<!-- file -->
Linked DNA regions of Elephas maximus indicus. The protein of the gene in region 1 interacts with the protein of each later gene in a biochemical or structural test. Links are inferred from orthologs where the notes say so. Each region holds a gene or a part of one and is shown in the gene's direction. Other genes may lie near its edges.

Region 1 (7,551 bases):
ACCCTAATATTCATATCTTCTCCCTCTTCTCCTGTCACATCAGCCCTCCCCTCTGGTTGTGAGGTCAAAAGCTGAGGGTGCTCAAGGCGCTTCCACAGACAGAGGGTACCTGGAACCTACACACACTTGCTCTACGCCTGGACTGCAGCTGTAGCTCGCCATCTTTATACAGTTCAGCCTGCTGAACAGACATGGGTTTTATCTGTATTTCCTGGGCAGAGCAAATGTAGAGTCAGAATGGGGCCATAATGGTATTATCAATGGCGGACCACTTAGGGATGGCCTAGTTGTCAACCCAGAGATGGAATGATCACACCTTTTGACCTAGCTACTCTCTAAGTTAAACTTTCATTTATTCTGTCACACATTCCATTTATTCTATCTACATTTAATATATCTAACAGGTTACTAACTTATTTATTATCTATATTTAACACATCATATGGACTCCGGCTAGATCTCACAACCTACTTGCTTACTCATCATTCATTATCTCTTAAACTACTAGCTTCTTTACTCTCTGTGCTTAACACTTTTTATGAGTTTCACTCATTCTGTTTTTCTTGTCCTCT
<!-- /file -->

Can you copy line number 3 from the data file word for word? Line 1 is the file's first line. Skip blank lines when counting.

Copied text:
ACCCTAATATTCATATCTTCTCCCTCTTCTCCTGTCACATCAGCCCTCCCCTCTGGTTGTGAGGTCAAAAGCTGAGGGTGCTCAAGGCGCTTCCACAGACAGAGGGTACCTGGAACCTACACACACTTGCTCTACGCCTGGACTGCAGCTGTAGCTCGCCATCTTTATACAGTTCAGCCTGCTGAACAGACATGGGTTTTATCTGTATTTCCTGGGCAGAGCAAATGTAGAGTCAGAATGGGGCCATAATGGTATTATCAATGGCGGACCACTTAGGGATGGCCTAGTTGTCAACCCAGAGATGGAATGATCACACCTTTTGACCTAGCTACTCTCTAAGTTAAACTTTCATTTATTCTGTCACACATTCCATTTATTCTATCTACATTTAATATATCTAACAGGTTACTAACTTATTTATTATCTATATTTAACACATCATATGGACTCCGGCTAGATCTCACAACCTACTTGCTTACTCATCATTCATTATCTCTTAAACTACTAGCTTCTTTACTCTCTGTGCTTAACACTTTTTATGAGTTTCACTCATTCTGTTTTTCTTGTCCTCT